Considering Western Digital’s household name status in hard drive-based storage, it’s a little surprising that the company hasn’t dipped its toe in the fast-developing solid-state drive market before now. Acquiring Silicon Systems, that already makes SSDs, will mark WD’s official entry.
Of course, the steady developments in solid-state drive tech and associated price tumbles are behind this business move. Western Digital’s hard drives are indeed among the cutting edge in current tech, but the days of the HDD as the core of the average consumer’s PC experience are definitely numbered: SSDs are less power hungry and offer bonuses like “instant-on” bootups. WD’s move is a faint echo of Cisco’s acquisition of Flip videocam-maker Pure Digital a couple of weeks ago: Cisco wanted quick access to a new business sector, so it just went and bought it instead of spending more money developing its own tech internally. WD has wanted to do much the same, and clearly it has been waiting until its business team thought it was the right moment.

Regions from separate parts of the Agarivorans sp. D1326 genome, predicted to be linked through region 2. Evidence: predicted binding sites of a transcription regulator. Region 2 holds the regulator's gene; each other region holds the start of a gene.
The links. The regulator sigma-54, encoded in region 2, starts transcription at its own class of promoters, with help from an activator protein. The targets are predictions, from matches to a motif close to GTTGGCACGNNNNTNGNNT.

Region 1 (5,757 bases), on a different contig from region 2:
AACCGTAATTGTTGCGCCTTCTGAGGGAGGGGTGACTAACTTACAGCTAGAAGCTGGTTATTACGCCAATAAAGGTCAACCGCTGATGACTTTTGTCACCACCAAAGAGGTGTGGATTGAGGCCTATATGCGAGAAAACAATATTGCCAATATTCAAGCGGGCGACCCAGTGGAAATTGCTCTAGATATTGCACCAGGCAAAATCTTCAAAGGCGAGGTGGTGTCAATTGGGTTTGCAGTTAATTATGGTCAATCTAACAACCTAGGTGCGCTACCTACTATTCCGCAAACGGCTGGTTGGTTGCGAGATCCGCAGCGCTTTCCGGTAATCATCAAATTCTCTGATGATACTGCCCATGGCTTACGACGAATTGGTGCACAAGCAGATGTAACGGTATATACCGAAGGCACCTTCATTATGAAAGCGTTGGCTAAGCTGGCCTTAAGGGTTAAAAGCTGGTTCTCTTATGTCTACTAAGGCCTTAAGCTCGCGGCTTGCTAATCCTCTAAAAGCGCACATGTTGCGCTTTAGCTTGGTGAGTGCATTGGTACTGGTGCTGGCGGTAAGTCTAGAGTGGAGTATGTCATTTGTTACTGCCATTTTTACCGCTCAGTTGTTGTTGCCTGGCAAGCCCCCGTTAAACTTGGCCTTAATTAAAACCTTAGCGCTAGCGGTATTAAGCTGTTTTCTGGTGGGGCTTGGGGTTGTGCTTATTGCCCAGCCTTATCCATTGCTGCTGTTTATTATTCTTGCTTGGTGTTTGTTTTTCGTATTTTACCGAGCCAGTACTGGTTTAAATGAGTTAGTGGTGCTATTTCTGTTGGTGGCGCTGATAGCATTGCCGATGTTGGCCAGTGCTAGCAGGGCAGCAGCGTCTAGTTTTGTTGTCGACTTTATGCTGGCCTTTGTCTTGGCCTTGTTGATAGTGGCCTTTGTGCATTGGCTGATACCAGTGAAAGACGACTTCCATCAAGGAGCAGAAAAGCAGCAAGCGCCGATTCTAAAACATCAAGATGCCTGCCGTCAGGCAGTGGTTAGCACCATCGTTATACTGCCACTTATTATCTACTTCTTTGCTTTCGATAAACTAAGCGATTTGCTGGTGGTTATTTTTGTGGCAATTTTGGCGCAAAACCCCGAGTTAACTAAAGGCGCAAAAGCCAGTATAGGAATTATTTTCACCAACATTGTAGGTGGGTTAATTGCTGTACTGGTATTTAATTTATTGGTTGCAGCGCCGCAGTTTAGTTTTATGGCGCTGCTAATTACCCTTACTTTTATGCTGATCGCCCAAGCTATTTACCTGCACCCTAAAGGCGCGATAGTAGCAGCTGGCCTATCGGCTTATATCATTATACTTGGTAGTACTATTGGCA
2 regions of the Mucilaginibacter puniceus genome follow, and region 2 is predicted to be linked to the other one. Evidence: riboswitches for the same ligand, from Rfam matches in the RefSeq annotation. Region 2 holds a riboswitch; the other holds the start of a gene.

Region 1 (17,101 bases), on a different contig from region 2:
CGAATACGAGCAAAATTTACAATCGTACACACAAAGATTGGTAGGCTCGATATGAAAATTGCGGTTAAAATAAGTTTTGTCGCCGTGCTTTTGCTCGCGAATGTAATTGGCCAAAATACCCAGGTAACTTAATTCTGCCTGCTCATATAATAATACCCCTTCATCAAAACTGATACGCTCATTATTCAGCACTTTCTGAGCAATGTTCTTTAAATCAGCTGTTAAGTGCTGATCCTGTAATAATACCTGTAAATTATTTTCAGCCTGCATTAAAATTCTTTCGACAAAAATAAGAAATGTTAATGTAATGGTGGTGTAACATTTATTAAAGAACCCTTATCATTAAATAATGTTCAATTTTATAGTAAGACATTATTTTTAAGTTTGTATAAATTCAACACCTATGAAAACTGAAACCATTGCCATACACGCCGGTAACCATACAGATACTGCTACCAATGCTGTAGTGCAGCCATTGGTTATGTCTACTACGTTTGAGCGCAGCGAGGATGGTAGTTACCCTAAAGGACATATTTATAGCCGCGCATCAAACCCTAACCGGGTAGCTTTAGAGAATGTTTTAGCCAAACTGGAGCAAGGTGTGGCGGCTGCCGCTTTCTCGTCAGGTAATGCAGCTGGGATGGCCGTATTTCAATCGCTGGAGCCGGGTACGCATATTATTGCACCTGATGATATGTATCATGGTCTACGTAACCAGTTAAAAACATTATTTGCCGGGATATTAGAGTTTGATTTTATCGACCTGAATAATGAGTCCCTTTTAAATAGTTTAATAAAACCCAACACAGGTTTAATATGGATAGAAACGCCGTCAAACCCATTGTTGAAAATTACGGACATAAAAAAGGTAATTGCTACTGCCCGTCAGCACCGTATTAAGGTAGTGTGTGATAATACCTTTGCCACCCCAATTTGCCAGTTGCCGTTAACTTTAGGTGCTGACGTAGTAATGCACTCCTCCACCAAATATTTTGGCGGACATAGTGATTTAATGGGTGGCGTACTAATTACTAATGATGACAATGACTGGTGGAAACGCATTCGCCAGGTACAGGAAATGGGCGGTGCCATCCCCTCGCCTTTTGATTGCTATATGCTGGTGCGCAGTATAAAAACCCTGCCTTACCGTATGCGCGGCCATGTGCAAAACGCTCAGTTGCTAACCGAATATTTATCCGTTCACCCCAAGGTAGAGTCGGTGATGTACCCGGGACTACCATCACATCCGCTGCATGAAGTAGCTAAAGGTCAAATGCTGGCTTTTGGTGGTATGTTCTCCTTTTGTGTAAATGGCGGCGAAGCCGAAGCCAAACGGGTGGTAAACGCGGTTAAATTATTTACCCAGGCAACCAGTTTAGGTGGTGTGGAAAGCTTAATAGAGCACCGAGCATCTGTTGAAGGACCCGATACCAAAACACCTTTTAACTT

Silicon Systems will become WD’s “Solid-State Storage business unit” and since it already has production capacity it’s possible we’ll see real products some time soon–these will definitely include desktop-and laptop-class drives. But since Silicon also made drives for embedded systems with “SATA, EIDE, PC Card, USB, and CF interfaces in 2.5-inch, 1.8-inch, CF and other form factors” it’s possible we’ll see a bunch of different storage systems bearing the Western Digital mark. Just don’t expect a flash-memory SSD version of the recently announced WD 2TB MyBook external drive until SSD prices drop significantly–it’d cost several times what your PC did.